Angela Ngiam

Holidays in Bahia – Brazil

10 Dec 2011

U-Don and I spent a week in Bahia on holidays with my family.

The capital of Bahia is called Salvador and it is the city where my older sister lives.

There are many beautiful beaches over there and the hot weather was perfect for us to stay in the water the whole day.

Salvador tells the history of Brazil as a Portuguese colony. The city still carries the Portuguese architecture from year 1500 when Brazil was colonised.

The people are a mix of races that remind us of their African descendents who were brought from Africa to Brazil as slaves to work in the land.

It was the relationship between the Portuguese and the Africans that gave us our traditional dish called Feijoada, a pork stew with black beans. The Portuguese land owners used to eat the best parts of the pig, but they used to give to the slaves only the bad parts (ears, nose, feet, tail, etc). The slaves created this dish with black beans and the unwanted parts of the pig, which is now one of the signature dishes of the Brazilian gastronomy.

We visited the old city called Pelourinho. U-Don wanted to take a picture of the old buildings to show how they look like – still the same since when they were built.

To go to the old city we have to take the lift to go up the hill (it costs 15 cents per person). The view from the top is beautiful!

In the old city we visited one of the first Catholic churches built in Brazil by the Portuguese. It was very interesting to see how the Roman Catholic Church was introduced in Brazil because up till today Brazil recognizes Catholicism as the national religion.

The church has its finishing touches in gold (gold that the Portuguese found in Brazil).

We went to a Catholic museum inside the church. There we learnt about the history of the saints and the meaning of their symbolic images.

We walked though the old streets of Pelourinho where there are little houses that used to be the town centre where the Portuguese used to live (and today they are shops).

We took a picture with one of the bahian ladies dressed in a traditional African dress that they used to wear during colonial times.

We went to an art museum where we learnt more about how the African religion influenced the Brazilian faith as well. (Catholicism was introduced by the Portuguese and Candomblé was introduced by the Africans).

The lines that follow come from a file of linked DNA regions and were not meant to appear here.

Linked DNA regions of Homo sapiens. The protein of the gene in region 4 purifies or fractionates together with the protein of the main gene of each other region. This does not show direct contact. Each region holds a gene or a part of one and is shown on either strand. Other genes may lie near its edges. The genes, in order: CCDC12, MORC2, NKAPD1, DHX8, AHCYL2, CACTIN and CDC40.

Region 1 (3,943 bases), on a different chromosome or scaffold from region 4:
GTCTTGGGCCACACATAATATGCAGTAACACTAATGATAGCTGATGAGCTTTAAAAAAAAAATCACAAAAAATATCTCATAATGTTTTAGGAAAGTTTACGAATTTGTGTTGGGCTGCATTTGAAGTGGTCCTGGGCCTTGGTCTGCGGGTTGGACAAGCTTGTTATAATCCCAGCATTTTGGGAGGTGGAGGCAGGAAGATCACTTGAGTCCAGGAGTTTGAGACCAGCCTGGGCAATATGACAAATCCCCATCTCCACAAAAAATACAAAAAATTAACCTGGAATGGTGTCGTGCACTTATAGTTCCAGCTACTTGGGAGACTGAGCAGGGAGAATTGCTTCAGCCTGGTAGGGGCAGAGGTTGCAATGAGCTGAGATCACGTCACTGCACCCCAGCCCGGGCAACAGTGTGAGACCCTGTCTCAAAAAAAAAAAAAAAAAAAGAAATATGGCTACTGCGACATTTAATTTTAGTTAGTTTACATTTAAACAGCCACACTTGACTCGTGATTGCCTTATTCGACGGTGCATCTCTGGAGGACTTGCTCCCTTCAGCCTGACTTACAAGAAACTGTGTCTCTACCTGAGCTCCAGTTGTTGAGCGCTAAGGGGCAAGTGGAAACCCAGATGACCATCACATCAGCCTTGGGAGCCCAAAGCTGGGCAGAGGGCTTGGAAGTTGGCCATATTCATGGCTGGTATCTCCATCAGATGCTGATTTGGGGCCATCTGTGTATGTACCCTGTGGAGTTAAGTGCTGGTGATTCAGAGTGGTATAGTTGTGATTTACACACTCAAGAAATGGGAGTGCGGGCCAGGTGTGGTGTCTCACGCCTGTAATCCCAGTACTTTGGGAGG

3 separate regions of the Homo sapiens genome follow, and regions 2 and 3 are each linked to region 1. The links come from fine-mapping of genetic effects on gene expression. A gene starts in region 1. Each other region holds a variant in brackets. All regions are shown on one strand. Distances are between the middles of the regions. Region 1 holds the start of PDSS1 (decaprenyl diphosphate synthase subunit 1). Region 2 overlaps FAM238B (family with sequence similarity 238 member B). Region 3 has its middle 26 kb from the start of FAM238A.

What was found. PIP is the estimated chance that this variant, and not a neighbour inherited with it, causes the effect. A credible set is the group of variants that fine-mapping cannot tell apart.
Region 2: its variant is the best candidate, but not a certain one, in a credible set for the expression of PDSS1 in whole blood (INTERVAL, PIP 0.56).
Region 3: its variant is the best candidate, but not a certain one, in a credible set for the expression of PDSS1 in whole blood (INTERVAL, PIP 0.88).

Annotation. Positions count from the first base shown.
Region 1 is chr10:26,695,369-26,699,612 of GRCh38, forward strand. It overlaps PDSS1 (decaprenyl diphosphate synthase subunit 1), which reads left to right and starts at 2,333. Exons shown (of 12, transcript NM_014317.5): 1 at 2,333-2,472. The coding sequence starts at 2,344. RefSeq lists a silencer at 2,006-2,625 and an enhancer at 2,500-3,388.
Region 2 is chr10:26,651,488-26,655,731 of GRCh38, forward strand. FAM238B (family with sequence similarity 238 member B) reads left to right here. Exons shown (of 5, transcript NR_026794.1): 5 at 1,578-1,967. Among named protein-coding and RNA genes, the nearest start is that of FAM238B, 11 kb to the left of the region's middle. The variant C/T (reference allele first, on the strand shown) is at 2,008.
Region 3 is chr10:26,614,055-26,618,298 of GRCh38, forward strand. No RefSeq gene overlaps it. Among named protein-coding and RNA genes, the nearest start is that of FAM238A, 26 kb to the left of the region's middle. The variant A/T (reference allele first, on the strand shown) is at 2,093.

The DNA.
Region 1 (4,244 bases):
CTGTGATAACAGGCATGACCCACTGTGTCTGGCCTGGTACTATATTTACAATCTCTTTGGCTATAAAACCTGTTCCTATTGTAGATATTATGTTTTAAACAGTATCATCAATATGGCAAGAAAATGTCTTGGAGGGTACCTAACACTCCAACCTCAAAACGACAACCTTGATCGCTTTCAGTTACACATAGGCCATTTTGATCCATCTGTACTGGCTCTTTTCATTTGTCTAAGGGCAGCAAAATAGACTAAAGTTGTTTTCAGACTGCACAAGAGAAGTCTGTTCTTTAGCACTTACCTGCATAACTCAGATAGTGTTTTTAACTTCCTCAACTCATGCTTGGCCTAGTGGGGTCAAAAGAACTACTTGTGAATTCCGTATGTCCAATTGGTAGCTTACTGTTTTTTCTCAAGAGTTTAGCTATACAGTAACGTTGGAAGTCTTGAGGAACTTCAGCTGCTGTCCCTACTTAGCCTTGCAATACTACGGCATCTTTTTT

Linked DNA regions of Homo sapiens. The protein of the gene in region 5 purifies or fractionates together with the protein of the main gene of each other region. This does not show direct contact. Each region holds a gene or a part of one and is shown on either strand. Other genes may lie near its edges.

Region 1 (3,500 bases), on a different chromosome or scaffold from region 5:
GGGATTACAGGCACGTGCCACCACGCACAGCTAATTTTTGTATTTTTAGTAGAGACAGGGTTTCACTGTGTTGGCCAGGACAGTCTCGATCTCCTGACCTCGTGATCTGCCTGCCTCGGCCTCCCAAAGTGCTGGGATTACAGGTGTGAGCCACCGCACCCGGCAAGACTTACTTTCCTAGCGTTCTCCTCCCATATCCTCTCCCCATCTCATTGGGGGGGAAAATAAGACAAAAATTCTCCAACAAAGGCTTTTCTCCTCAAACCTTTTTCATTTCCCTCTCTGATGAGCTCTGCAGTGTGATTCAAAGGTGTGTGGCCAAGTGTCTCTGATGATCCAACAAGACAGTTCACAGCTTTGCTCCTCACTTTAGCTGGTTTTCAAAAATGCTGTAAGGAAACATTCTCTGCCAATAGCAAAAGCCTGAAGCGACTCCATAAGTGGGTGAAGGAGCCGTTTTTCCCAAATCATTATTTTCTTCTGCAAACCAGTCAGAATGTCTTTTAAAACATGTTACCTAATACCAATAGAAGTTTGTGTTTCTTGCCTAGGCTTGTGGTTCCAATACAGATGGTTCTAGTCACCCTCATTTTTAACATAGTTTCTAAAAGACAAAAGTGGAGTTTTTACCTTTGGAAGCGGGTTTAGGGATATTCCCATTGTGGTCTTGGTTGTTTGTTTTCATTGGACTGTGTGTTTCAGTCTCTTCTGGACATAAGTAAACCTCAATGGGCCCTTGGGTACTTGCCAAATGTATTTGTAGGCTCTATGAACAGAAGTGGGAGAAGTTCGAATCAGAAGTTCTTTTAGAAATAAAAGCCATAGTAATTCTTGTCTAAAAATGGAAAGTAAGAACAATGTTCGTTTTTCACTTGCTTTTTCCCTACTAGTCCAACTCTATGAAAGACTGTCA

The statues are human size, dressed up to represent each god. There is an explanation with each name, what they do, what weapons they use, etc.

Still today people worship these gods, they dress up like them, they order and offer sacrifices, and are followed by many people in Brazil. The mediums receive the spirits of the gods and people can consult them and order services from them. People order all sorts of services e.g. : to kill people, to receive power, to make people ill, to make people fall in love with someone, to destroy someone’s marriage, or whatever else people want. The payment to the gods is done in all sorts of ways: money, sacrifices, becoming a follower, becoming a medium, etc.

Salvador is the capital city of Bahia. Bahia is the number one state in Brazil for the number of people who do not attend any church or follow a religion. Even though Bahia is the state where the African religion started in Brazil there are 2 other states that have a higher number of followers of African cults and black magic.

We went to the markets where you can buy pretty much anything. Many items are related to black magic and have spiritual connotations so you must be careful to know what it means before buying something to bring home as a souvenir.

Besides the cultural immersion of the old city we also went to many beaches.

U-Don caught a baby crab on the beach – as usual.

And at night we ate a proper adult crab.

We loved spending time with my niece.

And with my mum and sisters.

We went to the project called Tamar that rescues and protect turtles. They have a very nice program to raise awareness and protection to the few turtles still left.

We learnt about how they breed, what they eat, who their predators are, how to protect them, and many other interesting facts.

 

At the end of the presentation they opened the nests in the sand to release the baby turtles in the ocean. It was quite emotional to see the little turtles fighting for their lives on the way to the water. We just hope that they will be able to survive because out of 1000 eggs only 2 will reach adult age.

 

We are now back from Salvador. U-Don is back home in Sydney and I will stay in Brazil until the end of January. I will be participating of many ministries with the local church.

 

Please pray for Salvador regarding the issues of many religions and the use of black magic, which has become so engrained into the Brazilian faith that people do not even recognize the devil’s trap.

Please pray:

  • that I will be able to make the most of my remaining time in Brazil,
  • that I will learn about their ministry and missions,
  • that I will be able to prepare myself for my new role with SIM (mobilization of missionaries in Sydney),
  • that I will be able to be transformed by God while I serve others around me.

 

Please pray that U-Don will settle back home and at work quickly. That he will know that God is with him all the time. That God will give us strength during the time that we will be away from each other.

We say our goodbyes for now but I will keep you guys updated with more postings.